nip along

< Previous | Next >

amax

Member
Brazilian Portuguese
A group of sailors has just got to an island.
They are on the beach watching natives fishing on boats.
They decide to ask their captain for permission to go help them out.

"Seeing them down there, working their fingers to the bones, we thought... that is, the lads and I thought, that we might just... Well, just nip
along
and give them a little hand, sir."

I've found in a thread "nip along" defined as to rush, to hurry up; however this doesn't make sense in the context of the scene...
 
  • ewie

    Senior Member
    English English
    Nip can also mean simply 'go (quickly)', Amax. Here I'd say it just means 'go (and come back quickly)'.
     

    Andygc

    Senior Member
    British English
    It is in the WR Dictionary, a good place to look first
    nip1
    ▶verb (nips, nipping, nipped)
    • 1 pinch, squeeze, or bite sharply. ■ (nip something off) remove something by pinching or squeezing sharply.

    • 2 (of the cold or frost) cause pain or harm to.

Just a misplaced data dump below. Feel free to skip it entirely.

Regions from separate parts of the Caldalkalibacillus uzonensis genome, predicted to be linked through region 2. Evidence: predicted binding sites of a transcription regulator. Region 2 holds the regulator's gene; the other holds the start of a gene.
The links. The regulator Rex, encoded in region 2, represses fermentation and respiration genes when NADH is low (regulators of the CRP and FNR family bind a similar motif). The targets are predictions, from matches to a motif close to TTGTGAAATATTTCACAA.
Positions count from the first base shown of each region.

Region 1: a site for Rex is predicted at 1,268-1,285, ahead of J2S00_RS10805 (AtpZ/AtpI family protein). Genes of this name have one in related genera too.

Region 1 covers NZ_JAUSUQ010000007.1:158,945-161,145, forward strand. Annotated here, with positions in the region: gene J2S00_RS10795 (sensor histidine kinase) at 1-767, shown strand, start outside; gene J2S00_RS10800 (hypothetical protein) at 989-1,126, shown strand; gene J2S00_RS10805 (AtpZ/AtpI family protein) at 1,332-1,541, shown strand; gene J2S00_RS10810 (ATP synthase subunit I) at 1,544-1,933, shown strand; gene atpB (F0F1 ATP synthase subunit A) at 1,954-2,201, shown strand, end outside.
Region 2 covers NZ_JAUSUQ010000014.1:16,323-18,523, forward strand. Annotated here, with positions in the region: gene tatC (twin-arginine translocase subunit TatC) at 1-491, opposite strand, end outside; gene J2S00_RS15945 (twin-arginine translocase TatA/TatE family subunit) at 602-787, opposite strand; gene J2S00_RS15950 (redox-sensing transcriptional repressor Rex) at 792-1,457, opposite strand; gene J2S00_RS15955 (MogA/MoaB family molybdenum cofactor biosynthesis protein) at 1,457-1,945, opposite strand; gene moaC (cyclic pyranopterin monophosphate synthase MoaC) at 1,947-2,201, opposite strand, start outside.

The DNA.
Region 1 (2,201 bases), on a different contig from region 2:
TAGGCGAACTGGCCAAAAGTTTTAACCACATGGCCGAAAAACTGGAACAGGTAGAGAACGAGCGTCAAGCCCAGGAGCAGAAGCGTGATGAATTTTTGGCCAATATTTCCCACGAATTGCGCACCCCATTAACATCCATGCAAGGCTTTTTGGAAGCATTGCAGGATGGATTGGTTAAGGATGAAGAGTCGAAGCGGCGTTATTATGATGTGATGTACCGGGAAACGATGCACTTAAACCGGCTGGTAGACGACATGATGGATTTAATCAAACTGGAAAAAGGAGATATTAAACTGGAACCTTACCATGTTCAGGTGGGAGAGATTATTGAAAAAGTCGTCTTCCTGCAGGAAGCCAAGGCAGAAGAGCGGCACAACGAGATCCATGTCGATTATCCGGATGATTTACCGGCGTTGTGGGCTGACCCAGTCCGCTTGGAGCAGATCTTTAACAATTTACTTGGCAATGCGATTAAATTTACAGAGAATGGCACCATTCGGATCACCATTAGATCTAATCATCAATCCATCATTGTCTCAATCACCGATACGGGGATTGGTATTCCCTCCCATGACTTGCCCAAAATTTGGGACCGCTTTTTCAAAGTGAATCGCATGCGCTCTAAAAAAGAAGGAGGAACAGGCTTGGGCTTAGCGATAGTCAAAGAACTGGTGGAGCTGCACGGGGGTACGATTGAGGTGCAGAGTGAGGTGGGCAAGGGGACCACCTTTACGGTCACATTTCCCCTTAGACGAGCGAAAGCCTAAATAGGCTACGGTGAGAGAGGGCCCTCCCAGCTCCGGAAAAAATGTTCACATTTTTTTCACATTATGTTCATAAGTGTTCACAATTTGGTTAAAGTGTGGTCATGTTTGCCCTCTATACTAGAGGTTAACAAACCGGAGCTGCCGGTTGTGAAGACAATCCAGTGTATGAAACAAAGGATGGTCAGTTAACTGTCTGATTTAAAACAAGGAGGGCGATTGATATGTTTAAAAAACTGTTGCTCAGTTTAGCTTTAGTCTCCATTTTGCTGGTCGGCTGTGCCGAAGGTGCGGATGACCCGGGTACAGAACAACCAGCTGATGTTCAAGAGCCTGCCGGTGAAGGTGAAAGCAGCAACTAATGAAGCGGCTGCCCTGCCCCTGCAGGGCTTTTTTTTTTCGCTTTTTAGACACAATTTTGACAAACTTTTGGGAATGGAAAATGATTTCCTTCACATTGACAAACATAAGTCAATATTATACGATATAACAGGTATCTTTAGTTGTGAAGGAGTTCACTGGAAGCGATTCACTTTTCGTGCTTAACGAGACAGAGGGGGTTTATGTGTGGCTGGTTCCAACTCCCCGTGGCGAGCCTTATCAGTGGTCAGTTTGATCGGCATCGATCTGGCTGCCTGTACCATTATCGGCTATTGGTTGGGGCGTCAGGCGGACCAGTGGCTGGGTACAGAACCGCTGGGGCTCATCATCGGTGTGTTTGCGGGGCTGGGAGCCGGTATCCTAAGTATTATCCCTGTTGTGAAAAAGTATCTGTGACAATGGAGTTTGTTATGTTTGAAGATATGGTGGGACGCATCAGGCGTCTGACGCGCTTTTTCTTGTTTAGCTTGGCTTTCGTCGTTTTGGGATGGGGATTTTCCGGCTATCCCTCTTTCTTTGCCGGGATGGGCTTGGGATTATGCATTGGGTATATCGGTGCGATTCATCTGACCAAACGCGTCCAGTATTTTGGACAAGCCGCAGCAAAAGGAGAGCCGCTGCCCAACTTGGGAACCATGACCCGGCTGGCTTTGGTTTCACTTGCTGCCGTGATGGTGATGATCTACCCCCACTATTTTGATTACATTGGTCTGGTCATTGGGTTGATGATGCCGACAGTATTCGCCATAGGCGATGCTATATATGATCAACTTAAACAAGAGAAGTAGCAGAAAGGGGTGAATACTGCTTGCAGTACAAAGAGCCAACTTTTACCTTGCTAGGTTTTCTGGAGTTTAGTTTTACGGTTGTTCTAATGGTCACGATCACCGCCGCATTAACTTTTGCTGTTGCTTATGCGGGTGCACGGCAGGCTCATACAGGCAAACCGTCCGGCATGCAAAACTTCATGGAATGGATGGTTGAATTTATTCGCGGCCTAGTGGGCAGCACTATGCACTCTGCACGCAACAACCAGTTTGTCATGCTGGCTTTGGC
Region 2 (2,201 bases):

• 3 Brit. informal go quickly.

    • 4 US informal steal or snatch.
     

    amax

    Member
    Brazilian Portuguese
    I've found in a thread "nip along" defined as to rush, to hurry up; however this doesn't make sense in the context of the scene...
    Dear Andygc,
    as I said, this definition didn't seem to fit in the context of the movie, that's why I asked it here. Furthermore, I thought that "nip ALONG" could be some king of idiom or slang.
     

    Andygc

    Senior Member
    British English
    Dear Andygc,
    as I said, this definition didn't seem to fit in the context of the movie, that's why I asked it here. Furthermore, I thought that "nip ALONG" could be some king of idiom or slang.
    But it fits perfectly - meaning 3 - go quickly. Along is just the adverb modifying the verb (= into company with others).

    On reflection, I can see that your having read a definition of "to rush, to hurry up" was unhelpful and I should have responded at more length. It would be unusual for "nip along" to have that meaning. "To rush" implies urgency, and "hurry up" implies that somebody is being too slow, whereas "nip" (in this meaning) just means go quickly - no urgency, and no tardiness. You might, however, be wanting a child to do something and have the child delaying by asking questions, so say "that's enough questions, just nip along and help your mother like I told you" - I suspect that context is where "hurry up" as a meaning might have come from. However, it is a doubtful meaning - you can't hurry up if you haven't actually started.
     
    < Previous | Next >
    Top